Well, everyone has to eat. The cafeteria, you would expect, would be the great equalizer. You would be wrong.

The student newspaper denounced the lunchroom’s “invisible line.” The white kids sat on one side, the black kids on the other. I thought it was just plain dumb. No one dared cross over to the “wrong” side. This self-imposed racial segregation was accepted by most of us as an ironclad rule that could not be violated. I don’t recall any brave soul from either camp ever attempting to break down this barrier.

After a year and a half of accepting without understanding, my mother took a job an hour and a half away and I found myself in another giant high school, this one on the edge of farm country. White as the January snow. I learned what an evangelical Christian is. They learned what a Jew is. I came to the conclusion that being different just wasn’t worth it. I stopped wearing a yarmulke when I ate my tuna sandwich in the cafeteria. I joined the chorus and figured out that it wouldn’t kill me if I sang a song with the word “Jesus” in the lyrics. But the impromptu prayer meetings after school was where I drew the line. So I was never a real native, even though most of the time I could pretend. What if my skin were black? Would I have been able to blend in then? And would I have been welcomed at the prayer meetings?

Flash forward to the present. My efforts at color blindness have met with mixed success. I say “mixed” because there are so many interracial relationships now that I often couldn’t make a racial identification of a particular individual if I tried. I am far more interested in what a person knows and what someone can do than I am in what he or she looks like.

Case in point: My family has become a melting pot. (Whispering: And I love it.). My twice-divorced sister-in-law had married two Hispanic men. We have a lot of fully and partially Hispanic nieces and nephews as a result. They all grew up and many of them got married, to spouses of every race, skin color and cultural background. So when we attend our grandniece’s third birthday party (Hispanic mom and African-American dad), we know there will be a piñata, hard core rap music, and American burgers and hot dogs on the grill.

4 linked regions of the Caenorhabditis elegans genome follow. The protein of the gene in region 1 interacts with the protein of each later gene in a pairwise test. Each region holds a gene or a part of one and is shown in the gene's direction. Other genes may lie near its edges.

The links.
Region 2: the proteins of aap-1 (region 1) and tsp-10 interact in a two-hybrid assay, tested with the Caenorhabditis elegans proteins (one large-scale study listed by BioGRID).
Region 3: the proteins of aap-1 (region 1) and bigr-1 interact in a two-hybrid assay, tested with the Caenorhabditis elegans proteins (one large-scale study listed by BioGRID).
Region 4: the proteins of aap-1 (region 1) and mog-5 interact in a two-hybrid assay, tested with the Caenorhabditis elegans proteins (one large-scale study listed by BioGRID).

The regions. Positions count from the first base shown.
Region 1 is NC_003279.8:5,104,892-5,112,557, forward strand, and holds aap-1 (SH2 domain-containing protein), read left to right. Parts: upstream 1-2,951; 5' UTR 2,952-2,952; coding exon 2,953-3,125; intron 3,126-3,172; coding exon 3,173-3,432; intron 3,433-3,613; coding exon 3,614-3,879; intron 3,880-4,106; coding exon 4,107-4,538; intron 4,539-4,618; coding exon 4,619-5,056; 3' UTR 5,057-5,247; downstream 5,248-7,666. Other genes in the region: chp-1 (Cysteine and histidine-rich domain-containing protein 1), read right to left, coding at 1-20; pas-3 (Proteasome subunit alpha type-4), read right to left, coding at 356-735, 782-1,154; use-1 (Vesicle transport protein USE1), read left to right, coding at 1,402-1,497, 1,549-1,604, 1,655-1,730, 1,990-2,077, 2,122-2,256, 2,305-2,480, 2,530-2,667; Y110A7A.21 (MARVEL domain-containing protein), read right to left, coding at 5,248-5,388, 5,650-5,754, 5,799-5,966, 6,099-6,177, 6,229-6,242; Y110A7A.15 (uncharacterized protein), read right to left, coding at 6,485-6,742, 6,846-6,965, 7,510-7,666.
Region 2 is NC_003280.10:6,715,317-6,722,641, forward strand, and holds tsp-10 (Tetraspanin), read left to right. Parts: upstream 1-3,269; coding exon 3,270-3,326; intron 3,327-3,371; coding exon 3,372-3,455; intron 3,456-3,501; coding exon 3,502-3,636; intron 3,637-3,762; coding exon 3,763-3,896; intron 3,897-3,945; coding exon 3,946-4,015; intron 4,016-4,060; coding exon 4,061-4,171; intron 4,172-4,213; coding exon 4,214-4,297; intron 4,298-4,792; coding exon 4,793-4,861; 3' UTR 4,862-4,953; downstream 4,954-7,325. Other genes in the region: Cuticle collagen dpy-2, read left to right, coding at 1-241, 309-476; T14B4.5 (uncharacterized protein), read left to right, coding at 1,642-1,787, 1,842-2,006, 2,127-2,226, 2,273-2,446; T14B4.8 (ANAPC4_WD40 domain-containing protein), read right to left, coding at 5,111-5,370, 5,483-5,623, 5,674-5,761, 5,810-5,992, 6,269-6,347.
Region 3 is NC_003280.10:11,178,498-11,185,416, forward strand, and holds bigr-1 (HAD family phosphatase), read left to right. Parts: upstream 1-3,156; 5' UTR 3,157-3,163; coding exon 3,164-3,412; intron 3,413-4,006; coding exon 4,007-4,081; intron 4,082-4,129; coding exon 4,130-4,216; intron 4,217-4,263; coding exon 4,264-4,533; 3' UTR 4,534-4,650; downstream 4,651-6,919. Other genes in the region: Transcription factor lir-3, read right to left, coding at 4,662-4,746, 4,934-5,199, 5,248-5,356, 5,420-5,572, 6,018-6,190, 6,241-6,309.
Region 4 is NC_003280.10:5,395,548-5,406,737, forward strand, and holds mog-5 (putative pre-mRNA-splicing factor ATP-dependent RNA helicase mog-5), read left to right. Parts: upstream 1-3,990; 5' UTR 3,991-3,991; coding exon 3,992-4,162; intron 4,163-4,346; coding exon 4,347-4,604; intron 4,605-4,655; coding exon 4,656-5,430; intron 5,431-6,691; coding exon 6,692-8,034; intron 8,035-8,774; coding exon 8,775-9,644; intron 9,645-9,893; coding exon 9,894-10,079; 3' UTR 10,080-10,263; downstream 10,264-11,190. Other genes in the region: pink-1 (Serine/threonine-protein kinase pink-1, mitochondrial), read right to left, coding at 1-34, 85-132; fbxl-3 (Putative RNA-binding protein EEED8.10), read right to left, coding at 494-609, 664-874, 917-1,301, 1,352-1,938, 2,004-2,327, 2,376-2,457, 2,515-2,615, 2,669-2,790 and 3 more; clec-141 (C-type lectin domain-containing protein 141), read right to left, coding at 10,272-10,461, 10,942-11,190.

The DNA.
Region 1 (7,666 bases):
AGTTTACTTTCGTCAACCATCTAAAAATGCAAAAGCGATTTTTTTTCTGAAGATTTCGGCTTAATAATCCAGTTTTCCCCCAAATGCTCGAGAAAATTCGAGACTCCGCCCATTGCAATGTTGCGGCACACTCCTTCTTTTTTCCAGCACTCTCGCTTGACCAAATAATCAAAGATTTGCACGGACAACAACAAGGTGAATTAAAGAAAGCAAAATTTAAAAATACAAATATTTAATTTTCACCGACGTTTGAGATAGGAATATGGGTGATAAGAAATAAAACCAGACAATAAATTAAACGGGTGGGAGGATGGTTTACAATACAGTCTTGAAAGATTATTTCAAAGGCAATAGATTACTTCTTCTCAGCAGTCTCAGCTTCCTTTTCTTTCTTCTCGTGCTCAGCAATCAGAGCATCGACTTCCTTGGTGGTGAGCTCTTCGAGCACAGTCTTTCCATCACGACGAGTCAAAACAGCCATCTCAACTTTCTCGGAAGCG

We all need to be involved in narrowing the cultural chasm, the racial divide instilled in me as a child that I continue to struggle to overcome. I see my landlord as a role model. He and his wife are Ukrainian-Americans. His wife emigrated as a child. He owns his own business and rents us a house that he built with his own hands. They home school their children, attend a Russian church, speak excellent Spanish and hire employees of every race and culture. If the American Dream still exists, surely this is it.

I was disappointed recently when I read about how a “Black Lives Matter” posting on an employee white board (!) at Facebook headquarters in Menlo Park was crossed off and replaced with “All Lives Matter.”

Really? With the epic gun violence and shocking murder rate in our country, I am led to believe that life is cheap. It’s hard to believe that “all lives matter” when the pettiest slight will get you shot and no one seems to care if you live or die.

So all lives matter, eh? Do white-skinned people have to worry about racial profiling? Do white-skinned people have to worry about being automatically thought of as criminals? Do white-skinned people have to suffer the indignities of serving as the butt of tasteless jokes based on racist stereotypes? Do white-skinned people resign themselves to being shooting targets for the cops? Do white-skinned people have to live life knowing that many consider them utterly disposable due to their appearance alone?

I was relieved that Mark Zuckerberg chastised his staff for crossing off the “Black Lives Matter” sign. Insisting that “all lives matter” diminishes the pain and suffering experienced by African-Americans. The aggressor is not entitled to share in sympathy extended toward the victim. And don’t tell me that you never did anything to “them,” that what happened to “them” is not your fault. Let me say it again: There is no them! There is only us!

We’re all responsible for this horrible mess. I bristle when I hear the words “check your privilege,” but it’s true! I enjoy white privilege that my darker-skinned brethren will never have. And although I can’t undo that, I can only hope that this privilege will erode through a combination of education, exposure and cultural melting. For it is only then that our nation’s ideal of E. Pluribus Unum will become a reality: Out of many, one.